The Securities and Exchange Commission is bracing for a U.S. Supreme Court ruling that could eviscerate one of the agency’s most potent weapons by slashing its power to recoup billions of dollars in illegal profits from wrongdoers.

The court hears arguments Tuesday on contentions that the SEC can’t use a traditional legal tool known as “disgorgement” to collect money from someone the commission sues in federal court. Disgorgement is distinct from fines and other penalties the SEC seeks, in part because it’s geared toward reimbursing victims.

The SEC is “turning back billions of dollars to investors -- that is not small change,” said James Cox, a professor at Duke University School of Law who signed a brief backing the SEC’s ability to seek disgorgement. “This could have a big impact.”

Without the disputed power, the SEC wouldn’t have been able to use federal courts to obtain about $1.5 billion in disgorgement orders last year, according to Urska Velikonja, a professor at Georgetown University Law Center who tracks the agency’s enforcement data.

A ruling against the SEC would especially hamper the agency’s strategy for returning money from Ponzi schemes because those cases are often resolved in federal courts, Velikonja said. The case doesn’t directly affect the SEC’s ability to seek disgorgement through administrative proceedings.

The SEC says it won administrative and court disgorgement orders totaling $3.2 billion in fiscal 2019, compared with $1.1 billion in other types of penalties.

The case, which the court will decide by late June, could also raise questions about the Federal Trade Commission’s power to seek disgorgement.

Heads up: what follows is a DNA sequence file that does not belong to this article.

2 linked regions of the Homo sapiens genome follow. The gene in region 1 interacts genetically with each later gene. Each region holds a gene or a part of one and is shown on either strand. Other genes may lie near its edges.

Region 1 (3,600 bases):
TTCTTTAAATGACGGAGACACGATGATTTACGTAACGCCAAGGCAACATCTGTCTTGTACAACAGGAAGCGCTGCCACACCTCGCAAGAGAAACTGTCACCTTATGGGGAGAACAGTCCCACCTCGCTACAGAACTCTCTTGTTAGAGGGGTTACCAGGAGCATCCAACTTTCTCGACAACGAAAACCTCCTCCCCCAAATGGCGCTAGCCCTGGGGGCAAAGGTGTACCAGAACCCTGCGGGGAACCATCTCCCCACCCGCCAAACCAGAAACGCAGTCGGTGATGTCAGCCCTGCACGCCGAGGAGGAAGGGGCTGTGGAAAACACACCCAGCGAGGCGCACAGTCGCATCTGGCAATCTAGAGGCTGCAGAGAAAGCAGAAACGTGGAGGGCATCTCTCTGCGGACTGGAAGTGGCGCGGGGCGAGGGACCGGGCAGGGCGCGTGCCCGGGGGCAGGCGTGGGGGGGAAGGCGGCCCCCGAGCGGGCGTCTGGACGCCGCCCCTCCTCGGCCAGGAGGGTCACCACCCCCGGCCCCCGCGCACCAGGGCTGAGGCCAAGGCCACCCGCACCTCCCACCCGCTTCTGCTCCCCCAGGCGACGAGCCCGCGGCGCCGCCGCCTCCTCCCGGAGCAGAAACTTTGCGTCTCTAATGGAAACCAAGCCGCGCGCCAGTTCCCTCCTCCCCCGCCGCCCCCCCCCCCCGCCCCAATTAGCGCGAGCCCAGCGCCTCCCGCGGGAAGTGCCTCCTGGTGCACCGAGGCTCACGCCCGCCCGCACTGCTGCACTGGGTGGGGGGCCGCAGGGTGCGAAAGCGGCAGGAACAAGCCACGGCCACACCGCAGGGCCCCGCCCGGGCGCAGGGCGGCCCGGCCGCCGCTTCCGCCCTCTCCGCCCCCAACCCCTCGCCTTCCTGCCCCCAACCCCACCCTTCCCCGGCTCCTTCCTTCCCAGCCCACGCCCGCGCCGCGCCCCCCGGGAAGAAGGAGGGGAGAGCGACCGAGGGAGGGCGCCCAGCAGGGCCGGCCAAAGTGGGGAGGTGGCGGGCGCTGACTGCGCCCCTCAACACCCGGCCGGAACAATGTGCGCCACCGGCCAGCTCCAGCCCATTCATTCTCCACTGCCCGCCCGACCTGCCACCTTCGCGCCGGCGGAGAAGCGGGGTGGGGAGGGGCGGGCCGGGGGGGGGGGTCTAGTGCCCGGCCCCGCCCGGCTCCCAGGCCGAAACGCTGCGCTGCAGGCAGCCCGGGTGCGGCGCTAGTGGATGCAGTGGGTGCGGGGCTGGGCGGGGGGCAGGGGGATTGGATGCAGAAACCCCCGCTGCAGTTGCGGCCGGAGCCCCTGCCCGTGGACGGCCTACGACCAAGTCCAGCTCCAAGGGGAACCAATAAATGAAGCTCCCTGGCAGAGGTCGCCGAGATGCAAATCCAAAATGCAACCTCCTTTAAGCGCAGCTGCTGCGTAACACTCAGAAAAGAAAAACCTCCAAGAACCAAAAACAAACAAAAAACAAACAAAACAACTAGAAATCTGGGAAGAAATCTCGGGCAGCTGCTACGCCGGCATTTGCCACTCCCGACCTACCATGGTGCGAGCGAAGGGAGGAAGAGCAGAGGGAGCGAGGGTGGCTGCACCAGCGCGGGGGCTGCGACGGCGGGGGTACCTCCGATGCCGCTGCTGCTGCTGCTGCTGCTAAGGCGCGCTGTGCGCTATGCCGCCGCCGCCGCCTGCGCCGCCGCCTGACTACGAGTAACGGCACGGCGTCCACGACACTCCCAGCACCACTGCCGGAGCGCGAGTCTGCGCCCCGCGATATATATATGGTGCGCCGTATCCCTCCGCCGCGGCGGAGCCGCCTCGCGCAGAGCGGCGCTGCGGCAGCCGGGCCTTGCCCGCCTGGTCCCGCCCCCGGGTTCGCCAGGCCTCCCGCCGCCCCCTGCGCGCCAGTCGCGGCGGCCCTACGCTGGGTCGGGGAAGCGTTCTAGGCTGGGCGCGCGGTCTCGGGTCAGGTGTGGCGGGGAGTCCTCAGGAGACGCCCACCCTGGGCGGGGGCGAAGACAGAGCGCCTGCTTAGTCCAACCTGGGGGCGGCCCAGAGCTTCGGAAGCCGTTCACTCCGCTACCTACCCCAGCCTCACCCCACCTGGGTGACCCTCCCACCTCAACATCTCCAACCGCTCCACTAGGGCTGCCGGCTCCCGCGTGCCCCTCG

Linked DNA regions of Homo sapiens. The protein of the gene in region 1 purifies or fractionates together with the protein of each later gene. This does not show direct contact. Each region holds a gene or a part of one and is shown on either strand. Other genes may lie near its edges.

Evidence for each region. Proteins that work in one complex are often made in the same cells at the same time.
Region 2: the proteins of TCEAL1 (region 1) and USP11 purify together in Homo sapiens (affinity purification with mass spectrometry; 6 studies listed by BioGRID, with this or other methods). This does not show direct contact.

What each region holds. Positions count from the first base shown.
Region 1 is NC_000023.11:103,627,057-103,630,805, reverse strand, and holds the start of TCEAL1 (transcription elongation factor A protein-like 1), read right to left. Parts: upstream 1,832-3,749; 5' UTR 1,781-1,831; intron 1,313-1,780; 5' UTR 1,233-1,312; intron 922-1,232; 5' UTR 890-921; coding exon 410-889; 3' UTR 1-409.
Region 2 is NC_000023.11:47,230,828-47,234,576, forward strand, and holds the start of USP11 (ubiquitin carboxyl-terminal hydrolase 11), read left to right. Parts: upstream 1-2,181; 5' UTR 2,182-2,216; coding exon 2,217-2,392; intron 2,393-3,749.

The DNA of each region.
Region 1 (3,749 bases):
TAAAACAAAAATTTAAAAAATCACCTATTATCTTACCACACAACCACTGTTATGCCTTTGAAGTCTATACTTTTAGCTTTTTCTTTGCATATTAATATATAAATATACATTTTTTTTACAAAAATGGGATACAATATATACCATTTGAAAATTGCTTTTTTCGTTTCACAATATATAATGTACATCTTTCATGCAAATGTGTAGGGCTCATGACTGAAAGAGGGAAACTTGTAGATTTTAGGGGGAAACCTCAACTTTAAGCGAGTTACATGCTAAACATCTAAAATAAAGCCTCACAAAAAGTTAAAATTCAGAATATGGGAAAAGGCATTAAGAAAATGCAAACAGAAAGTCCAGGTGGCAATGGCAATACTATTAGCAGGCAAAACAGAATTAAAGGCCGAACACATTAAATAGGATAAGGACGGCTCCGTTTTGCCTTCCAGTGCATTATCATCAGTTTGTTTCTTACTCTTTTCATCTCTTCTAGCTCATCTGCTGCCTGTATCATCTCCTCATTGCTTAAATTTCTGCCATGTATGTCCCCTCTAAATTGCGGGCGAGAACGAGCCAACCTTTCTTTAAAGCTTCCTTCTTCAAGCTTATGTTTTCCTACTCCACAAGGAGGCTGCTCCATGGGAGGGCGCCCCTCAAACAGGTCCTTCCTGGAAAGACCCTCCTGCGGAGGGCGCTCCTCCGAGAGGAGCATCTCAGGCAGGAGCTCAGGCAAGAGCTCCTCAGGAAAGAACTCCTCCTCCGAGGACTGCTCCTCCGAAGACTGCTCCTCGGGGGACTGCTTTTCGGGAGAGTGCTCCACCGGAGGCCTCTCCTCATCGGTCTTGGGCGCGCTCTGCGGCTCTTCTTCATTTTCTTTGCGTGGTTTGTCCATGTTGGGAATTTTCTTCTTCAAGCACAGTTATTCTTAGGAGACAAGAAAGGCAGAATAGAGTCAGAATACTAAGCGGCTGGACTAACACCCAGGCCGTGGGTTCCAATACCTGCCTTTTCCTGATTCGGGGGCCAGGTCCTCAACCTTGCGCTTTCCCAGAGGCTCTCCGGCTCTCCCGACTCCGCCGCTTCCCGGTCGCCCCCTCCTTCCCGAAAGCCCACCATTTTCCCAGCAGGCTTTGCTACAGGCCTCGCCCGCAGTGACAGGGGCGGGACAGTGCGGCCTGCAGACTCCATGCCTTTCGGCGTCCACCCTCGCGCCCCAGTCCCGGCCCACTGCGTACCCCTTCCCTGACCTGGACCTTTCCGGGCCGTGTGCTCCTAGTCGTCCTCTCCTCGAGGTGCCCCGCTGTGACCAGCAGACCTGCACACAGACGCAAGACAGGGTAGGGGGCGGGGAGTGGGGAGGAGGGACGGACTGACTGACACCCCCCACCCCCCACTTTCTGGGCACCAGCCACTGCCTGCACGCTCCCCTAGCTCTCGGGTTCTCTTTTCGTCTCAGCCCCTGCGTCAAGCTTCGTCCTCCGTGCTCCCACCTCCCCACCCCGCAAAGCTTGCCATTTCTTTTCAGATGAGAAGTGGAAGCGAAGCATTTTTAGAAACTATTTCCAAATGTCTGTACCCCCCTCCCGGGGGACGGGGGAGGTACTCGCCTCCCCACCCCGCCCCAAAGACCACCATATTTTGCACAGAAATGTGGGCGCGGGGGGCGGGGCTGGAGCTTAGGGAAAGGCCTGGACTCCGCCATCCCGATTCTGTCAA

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President Donald Trump’s administration and the SEC are defending the power, saying it comes from federal courts’ inherent authority and three statutes passed by Congress. Those include the 2002 Sarbanes-Oxley Act, which U.S. Solicitor General Noel Francisco said in court papers “plainly encompasses disgorgement.”

The Sarbanes-Oxley law doesn’t explicitly mention disgorgement but says judges hearing SEC enforcement actions can award “any equitable relief” they deem appropriate to protect investors. Courts have traditionally viewed disgorgement as an “equitable” measure, which means judges make awards based on fairness rather than strict legal rules.

The justices will hear an appeal by Charles Liu and Xin Wang, a California couple fighting a $27 million disgorgement order upheld by a federal appeals court. They were found to have defrauded people seeking to take advantage of a visa program for foreigners who make large U.S. investments. Liu and Wang were accused of falsely telling investors their money would be used for a cancer treatment center.

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